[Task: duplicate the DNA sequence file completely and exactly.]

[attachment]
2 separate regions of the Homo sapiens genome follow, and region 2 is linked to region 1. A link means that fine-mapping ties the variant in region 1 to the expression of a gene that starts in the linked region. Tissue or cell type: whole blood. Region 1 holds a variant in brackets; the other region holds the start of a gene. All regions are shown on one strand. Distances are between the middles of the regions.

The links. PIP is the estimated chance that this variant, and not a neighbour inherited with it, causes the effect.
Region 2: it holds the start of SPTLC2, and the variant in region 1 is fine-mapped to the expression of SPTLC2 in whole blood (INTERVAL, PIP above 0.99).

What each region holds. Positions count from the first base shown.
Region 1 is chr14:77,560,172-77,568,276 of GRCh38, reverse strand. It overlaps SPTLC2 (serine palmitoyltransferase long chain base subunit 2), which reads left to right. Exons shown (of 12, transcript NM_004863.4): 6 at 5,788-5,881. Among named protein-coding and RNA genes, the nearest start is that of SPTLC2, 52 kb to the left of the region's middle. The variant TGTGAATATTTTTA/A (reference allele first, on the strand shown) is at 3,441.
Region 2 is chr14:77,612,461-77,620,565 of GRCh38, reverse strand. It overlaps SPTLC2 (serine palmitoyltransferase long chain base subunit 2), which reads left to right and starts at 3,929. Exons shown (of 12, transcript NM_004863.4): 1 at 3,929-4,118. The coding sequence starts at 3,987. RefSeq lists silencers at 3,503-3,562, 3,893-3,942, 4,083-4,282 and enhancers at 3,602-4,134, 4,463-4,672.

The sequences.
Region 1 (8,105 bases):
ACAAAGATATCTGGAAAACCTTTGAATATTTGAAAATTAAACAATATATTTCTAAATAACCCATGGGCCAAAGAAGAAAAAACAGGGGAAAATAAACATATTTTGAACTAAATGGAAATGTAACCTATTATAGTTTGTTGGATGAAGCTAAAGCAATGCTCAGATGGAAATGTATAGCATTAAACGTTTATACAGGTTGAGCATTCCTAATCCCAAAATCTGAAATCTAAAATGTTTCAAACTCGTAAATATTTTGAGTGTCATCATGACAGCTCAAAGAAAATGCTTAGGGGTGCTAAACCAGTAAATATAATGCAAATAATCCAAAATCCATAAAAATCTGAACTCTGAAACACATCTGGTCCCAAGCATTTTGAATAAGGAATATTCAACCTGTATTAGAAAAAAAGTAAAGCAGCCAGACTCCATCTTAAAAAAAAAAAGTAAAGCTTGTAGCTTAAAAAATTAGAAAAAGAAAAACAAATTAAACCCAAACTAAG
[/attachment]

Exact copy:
2 separate regions of the Homo sapiens genome follow, and region 2 is linked to region 1. A link means that fine-mapping ties the variant in region 1 to the expression of a gene that starts in the linked region. Tissue or cell type: whole blood. Region 1 holds a variant in brackets; the other region holds the start of a gene. All regions are shown on one strand. Distances are between the middles of the regions.

The links. PIP is the estimated chance that this variant, and not a neighbour inherited with it, causes the effect.
Region 2: it holds the start of SPTLC2, and the variant in region 1 is fine-mapped to the expression of SPTLC2 in whole blood (INTERVAL, PIP above 0.99).

What each region holds. Positions count from the first base shown.
Region 1 is chr14:77,560,172-77,568,276 of GRCh38, reverse strand. It overlaps SPTLC2 (serine palmitoyltransferase long chain base subunit 2), which reads left to right. Exons shown (of 12, transcript NM_004863.4): 6 at 5,788-5,881. Among named protein-coding and RNA genes, the nearest start is that of SPTLC2, 52 kb to the left of the region's middle. The variant TGTGAATATTTTTA/A (reference allele first, on the strand shown) is at 3,441.
Region 2 is chr14:77,612,461-77,620,565 of GRCh38, reverse strand. It overlaps SPTLC2 (serine palmitoyltransferase long chain base subunit 2), which reads left to right and starts at 3,929. Exons shown (of 12, transcript NM_004863.4): 1 at 3,929-4,118. The coding sequence starts at 3,987. RefSeq lists silencers at 3,503-3,562, 3,893-3,942, 4,083-4,282 and enhancers at 3,602-4,134, 4,463-4,672.

The sequences.
Region 1 (8,105 bases):
ACAAAGATATCTGGAAAACCTTTGAATATTTGAAAATTAAACAATATATTTCTAAATAACCCATGGGCCAAAGAAGAAAAAACAGGGGAAAATAAACATATTTTGAACTAAATGGAAATGTAACCTATTATAGTTTGTTGGATGAAGCTAAAGCAATGCTCAGATGGAAATGTATAGCATTAAACGTTTATACAGGTTGAGCATTCCTAATCCCAAAATCTGAAATCTAAAATGTTTCAAACTCGTAAATATTTTGAGTGTCATCATGACAGCTCAAAGAAAATGCTTAGGGGTGCTAAACCAGTAAATATAATGCAAATAATCCAAAATCCATAAAAATCTGAACTCTGAAACACATCTGGTCCCAAGCATTTTGAATAAGGAATATTCAACCTGTATTAGAAAAAAAGTAAAGCAGCCAGACTCCATCTTAAAAAAAAAAAGTAAAGCTTGTAGCTTAAAAAATTAGAAAAAGAAAAACAAATTAAACCCAAACTAAG